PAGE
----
It’s not Kate Swaffer’s birthday, nor does she have a genie in a bottle, but she has wishes. Big ones.
“To keep suggesting there will ever be a world without dementia is truly insensitive, and in my humble opinion, rather pointless and stupid,” wrote dementia care advocate Kate Swaffer in her usual frank style. “I really am sick of the fundraising campaigns using it too, as the money for research is not being shared enough with those who want to research better care.”
Swaffer, a former nurse and care partner to several family members who lived with dementia, has a Masters of Science (Dementia Care, Distinction, 2014); she herself lives with young onset dementia. Swaffer is one of the founders of Dementia Alliance International; she is also a prolific blogger, author, poet, as well as a wife and mother.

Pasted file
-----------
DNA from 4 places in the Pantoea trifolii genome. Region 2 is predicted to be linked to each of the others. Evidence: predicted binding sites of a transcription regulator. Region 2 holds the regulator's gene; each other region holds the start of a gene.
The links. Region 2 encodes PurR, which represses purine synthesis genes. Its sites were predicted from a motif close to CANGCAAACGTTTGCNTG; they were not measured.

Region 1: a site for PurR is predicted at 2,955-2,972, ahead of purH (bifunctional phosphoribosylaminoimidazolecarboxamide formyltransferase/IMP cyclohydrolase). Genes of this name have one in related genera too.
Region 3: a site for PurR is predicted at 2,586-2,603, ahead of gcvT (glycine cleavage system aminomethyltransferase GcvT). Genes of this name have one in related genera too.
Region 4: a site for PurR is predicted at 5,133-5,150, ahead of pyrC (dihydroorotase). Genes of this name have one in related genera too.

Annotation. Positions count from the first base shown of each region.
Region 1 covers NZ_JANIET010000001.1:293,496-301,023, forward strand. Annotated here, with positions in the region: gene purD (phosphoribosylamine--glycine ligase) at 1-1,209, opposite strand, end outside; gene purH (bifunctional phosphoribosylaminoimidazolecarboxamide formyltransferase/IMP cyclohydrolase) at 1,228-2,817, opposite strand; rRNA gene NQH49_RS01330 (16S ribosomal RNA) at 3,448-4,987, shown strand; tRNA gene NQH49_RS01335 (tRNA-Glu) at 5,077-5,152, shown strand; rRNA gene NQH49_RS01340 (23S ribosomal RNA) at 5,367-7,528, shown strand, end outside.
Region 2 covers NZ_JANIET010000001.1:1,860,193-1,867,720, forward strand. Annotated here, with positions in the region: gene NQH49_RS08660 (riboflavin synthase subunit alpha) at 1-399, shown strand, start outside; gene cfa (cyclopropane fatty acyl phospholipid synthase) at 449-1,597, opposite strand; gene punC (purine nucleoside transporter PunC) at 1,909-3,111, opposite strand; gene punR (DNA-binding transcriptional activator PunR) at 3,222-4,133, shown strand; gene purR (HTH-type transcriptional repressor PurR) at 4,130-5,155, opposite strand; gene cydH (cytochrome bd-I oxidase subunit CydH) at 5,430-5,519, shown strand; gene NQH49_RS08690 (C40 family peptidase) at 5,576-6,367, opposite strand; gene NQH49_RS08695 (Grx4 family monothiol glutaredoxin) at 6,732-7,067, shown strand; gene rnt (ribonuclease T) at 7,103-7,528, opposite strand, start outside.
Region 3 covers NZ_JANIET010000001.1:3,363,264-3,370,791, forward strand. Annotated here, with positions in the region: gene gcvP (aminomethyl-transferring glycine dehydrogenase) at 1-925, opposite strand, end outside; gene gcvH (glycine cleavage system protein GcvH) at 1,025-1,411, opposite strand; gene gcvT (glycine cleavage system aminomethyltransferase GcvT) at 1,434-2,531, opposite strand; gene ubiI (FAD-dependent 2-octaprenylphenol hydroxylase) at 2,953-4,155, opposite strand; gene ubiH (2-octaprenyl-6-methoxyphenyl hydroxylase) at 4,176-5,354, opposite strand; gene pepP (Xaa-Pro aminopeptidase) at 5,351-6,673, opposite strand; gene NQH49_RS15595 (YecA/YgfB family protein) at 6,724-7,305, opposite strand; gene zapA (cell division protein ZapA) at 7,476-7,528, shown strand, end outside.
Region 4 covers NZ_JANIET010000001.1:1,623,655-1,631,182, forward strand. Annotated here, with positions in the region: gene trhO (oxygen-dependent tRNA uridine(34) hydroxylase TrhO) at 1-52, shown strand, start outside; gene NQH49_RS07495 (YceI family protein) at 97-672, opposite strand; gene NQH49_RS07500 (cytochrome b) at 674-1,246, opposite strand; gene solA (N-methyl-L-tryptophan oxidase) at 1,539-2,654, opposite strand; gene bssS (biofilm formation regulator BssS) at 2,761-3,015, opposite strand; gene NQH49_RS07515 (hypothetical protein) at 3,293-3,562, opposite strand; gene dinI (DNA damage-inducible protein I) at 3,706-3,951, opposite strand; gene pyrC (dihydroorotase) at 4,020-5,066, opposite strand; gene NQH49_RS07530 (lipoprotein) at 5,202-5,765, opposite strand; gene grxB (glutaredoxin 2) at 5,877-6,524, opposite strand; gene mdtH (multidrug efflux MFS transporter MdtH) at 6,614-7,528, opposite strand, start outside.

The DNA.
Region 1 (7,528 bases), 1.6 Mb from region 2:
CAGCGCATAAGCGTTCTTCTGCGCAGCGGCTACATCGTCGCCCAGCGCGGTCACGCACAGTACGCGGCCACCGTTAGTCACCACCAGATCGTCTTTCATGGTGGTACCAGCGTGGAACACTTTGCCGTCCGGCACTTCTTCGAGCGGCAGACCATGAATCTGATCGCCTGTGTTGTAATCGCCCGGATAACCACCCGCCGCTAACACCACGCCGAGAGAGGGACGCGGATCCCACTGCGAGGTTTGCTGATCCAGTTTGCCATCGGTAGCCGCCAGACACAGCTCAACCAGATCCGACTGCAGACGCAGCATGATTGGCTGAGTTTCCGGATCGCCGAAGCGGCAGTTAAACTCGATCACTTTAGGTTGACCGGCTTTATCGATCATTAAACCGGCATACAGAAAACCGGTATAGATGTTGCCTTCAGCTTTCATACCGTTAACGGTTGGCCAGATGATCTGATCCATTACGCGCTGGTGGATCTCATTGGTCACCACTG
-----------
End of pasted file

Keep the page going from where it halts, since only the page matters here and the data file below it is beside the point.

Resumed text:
I agree with Swaffer’s take on the general attitude most people have toward dementia and research. While the goal of ending Alzheimer’s is admirable, we need to spend a whole lot more time, money and energy finding ways for the people who live with Alzheimer’s disease and other dementias to live well, and for those who are their care partners to be trained in the skills and knowledge required to provide the best care they can. If we don’t find ways to deal more effectively with caring for people who live with Alzheimer’s disease, our healthcare systems and our families will be decimated.
Here are Swaffer’s eight wishes for dementia (originally posted here), with relevant links back to posts on her blog all of which are well worth reading:
- Better care
- Less stigma
- Less discrimination
- Less fear & more kindness
- Better access to our community
- Disability support like everyone else gets
- Support to live with dementia, not just to die from it